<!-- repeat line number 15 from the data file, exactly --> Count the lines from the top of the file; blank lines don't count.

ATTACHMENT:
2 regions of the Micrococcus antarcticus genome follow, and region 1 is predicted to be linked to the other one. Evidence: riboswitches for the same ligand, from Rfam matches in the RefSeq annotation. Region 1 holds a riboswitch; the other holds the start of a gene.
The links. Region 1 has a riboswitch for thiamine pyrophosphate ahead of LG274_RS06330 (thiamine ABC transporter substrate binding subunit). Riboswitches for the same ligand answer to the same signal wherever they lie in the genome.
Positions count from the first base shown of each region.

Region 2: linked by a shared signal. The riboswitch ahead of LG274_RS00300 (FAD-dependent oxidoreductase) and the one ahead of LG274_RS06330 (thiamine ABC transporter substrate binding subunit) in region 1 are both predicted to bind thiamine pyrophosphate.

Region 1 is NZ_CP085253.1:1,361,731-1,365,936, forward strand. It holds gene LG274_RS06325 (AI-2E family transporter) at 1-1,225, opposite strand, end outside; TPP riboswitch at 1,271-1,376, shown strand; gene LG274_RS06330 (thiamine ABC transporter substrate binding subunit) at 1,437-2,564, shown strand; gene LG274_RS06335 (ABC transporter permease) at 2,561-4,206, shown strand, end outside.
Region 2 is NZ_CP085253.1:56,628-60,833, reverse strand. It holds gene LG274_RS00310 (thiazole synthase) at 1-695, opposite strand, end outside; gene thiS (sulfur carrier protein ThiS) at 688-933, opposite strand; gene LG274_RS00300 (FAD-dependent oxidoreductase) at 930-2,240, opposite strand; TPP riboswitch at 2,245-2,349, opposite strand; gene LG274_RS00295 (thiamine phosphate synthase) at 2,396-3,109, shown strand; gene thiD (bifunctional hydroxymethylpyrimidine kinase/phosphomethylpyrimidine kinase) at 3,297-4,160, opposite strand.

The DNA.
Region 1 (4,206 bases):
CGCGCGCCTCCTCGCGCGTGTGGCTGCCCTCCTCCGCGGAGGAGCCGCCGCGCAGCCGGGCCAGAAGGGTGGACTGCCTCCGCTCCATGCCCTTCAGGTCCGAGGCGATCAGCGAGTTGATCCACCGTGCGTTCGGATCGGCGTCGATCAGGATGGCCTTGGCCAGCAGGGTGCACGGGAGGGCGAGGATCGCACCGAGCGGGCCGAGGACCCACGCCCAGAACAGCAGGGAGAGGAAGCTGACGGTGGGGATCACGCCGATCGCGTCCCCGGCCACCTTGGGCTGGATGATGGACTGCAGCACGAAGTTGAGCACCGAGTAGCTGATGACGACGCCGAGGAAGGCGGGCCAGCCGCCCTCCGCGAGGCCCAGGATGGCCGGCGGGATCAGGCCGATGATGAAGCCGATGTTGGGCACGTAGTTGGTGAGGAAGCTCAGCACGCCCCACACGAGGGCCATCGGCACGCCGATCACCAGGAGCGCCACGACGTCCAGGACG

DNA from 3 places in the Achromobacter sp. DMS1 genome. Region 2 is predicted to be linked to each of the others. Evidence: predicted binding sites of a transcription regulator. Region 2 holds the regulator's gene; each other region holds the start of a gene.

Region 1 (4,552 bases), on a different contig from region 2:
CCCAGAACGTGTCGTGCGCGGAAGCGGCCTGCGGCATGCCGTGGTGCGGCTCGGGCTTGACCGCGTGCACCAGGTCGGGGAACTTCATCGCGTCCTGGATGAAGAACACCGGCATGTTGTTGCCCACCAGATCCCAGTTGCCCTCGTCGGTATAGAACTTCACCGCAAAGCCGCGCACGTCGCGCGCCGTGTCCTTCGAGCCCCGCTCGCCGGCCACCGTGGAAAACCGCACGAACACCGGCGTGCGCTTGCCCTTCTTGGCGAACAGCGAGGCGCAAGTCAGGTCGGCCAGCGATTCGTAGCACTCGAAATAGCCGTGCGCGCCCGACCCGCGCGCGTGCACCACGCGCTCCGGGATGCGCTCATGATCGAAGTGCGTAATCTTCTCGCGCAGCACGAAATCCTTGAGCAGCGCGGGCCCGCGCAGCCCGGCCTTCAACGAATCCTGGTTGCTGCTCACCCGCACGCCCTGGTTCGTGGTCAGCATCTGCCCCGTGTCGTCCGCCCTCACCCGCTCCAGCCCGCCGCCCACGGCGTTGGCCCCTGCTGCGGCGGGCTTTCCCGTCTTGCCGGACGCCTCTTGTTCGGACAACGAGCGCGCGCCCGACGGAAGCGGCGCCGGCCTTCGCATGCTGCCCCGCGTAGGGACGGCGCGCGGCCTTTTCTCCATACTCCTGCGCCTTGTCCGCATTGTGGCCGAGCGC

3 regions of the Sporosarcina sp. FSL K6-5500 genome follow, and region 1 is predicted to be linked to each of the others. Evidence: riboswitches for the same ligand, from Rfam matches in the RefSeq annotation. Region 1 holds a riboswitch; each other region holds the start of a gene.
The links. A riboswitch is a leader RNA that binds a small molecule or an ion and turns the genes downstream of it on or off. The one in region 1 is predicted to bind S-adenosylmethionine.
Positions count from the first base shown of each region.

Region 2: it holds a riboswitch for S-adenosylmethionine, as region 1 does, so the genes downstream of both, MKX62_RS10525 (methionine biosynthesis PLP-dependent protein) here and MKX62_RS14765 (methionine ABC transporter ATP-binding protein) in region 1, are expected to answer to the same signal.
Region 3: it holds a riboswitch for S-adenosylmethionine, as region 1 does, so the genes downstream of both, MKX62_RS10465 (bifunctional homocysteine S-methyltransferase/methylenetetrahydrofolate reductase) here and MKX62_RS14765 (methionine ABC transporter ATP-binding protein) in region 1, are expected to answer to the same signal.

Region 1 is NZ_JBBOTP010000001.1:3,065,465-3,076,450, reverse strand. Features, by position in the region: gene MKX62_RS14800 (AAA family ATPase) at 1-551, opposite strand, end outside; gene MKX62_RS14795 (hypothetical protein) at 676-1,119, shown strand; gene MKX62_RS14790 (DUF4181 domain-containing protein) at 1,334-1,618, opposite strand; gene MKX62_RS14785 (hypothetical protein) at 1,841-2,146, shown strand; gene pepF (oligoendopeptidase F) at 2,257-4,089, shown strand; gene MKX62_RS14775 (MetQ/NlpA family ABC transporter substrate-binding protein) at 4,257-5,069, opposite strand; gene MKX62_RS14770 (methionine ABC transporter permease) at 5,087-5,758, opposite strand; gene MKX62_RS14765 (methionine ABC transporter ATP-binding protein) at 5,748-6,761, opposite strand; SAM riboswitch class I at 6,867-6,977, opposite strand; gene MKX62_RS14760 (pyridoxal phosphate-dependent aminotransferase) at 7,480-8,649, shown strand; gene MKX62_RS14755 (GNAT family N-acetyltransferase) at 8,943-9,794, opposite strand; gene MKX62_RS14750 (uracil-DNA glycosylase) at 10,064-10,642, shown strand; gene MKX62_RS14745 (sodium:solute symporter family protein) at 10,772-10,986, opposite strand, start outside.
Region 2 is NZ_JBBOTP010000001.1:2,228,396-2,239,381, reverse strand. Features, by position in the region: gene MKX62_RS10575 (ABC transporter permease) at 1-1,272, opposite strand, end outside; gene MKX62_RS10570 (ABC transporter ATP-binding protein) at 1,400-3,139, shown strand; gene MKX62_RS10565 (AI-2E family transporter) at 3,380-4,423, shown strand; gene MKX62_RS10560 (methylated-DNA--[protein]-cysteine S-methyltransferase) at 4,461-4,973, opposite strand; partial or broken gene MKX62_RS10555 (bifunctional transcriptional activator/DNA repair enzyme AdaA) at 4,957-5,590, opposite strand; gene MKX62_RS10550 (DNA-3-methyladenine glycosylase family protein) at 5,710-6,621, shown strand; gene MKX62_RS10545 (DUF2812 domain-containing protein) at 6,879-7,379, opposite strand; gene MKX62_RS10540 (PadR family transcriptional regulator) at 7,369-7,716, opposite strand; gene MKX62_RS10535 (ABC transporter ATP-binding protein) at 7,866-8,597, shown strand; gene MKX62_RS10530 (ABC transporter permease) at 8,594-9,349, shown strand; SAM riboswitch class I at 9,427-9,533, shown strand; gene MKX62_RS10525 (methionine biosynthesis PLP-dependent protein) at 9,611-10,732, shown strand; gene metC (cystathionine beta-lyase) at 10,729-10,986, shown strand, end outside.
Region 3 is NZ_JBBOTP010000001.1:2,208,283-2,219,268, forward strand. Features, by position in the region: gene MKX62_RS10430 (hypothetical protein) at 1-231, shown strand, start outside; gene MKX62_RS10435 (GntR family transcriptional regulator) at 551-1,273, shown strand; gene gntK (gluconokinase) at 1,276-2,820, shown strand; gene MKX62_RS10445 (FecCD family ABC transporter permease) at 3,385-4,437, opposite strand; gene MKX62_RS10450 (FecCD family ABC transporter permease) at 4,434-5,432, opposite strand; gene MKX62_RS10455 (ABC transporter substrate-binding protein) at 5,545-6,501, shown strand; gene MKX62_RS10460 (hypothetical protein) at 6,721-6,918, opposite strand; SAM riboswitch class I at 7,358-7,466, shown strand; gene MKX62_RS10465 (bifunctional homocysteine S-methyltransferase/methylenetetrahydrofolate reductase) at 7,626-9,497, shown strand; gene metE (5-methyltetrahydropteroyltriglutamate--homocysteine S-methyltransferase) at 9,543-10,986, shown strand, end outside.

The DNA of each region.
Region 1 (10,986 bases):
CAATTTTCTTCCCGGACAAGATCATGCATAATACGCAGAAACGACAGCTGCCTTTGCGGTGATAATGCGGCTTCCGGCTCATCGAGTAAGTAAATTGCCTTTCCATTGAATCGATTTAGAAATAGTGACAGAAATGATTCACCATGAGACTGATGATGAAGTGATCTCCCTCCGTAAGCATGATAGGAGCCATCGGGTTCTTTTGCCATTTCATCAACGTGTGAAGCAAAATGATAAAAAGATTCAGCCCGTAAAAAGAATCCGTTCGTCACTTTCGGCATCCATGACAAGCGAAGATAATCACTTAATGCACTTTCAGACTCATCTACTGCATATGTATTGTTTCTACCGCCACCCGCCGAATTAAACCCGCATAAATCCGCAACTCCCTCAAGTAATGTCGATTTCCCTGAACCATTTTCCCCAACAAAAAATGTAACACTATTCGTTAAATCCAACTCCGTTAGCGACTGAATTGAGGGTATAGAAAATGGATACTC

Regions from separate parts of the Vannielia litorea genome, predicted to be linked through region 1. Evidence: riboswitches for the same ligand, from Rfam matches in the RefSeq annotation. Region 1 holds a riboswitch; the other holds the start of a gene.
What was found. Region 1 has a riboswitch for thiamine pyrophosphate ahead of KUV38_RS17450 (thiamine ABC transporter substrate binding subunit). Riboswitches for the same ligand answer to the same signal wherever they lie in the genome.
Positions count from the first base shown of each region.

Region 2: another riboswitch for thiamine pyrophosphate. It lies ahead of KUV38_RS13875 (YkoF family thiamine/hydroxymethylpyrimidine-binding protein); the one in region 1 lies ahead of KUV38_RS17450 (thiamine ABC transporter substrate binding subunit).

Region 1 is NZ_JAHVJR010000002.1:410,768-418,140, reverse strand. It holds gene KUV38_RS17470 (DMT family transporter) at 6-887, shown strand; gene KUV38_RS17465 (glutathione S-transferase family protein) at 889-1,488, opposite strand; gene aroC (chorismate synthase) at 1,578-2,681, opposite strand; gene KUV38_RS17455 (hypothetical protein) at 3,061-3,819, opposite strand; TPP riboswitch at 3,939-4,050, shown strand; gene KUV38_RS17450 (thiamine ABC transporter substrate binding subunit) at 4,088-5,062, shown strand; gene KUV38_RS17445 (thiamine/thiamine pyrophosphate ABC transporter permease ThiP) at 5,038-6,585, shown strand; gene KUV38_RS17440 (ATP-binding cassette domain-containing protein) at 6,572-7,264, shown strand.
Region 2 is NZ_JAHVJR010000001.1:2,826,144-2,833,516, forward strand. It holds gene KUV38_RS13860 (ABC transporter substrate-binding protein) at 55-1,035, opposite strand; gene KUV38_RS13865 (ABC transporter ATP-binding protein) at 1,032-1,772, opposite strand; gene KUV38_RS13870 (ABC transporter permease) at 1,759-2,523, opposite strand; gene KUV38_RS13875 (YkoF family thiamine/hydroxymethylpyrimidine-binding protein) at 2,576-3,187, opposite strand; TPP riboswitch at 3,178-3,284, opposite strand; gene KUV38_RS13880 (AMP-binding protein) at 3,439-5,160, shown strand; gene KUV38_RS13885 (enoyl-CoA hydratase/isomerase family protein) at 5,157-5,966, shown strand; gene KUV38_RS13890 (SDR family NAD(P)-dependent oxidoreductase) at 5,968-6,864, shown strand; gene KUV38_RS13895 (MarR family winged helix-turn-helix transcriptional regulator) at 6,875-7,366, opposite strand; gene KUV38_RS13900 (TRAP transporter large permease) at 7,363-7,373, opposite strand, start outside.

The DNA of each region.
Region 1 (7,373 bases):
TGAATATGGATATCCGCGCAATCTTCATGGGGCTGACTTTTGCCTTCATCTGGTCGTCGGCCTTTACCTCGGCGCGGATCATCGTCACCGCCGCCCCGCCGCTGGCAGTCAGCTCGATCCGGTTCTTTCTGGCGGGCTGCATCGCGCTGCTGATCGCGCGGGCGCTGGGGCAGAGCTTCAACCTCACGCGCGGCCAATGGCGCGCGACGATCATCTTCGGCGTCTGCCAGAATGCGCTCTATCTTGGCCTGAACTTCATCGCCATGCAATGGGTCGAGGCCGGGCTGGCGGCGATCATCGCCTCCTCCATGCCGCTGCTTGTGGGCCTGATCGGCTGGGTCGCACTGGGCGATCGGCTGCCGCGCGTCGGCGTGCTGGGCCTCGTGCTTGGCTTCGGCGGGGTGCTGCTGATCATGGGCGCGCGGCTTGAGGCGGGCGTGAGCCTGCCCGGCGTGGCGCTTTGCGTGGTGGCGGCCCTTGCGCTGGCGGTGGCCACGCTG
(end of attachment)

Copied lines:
Positions count from the first base shown of each region.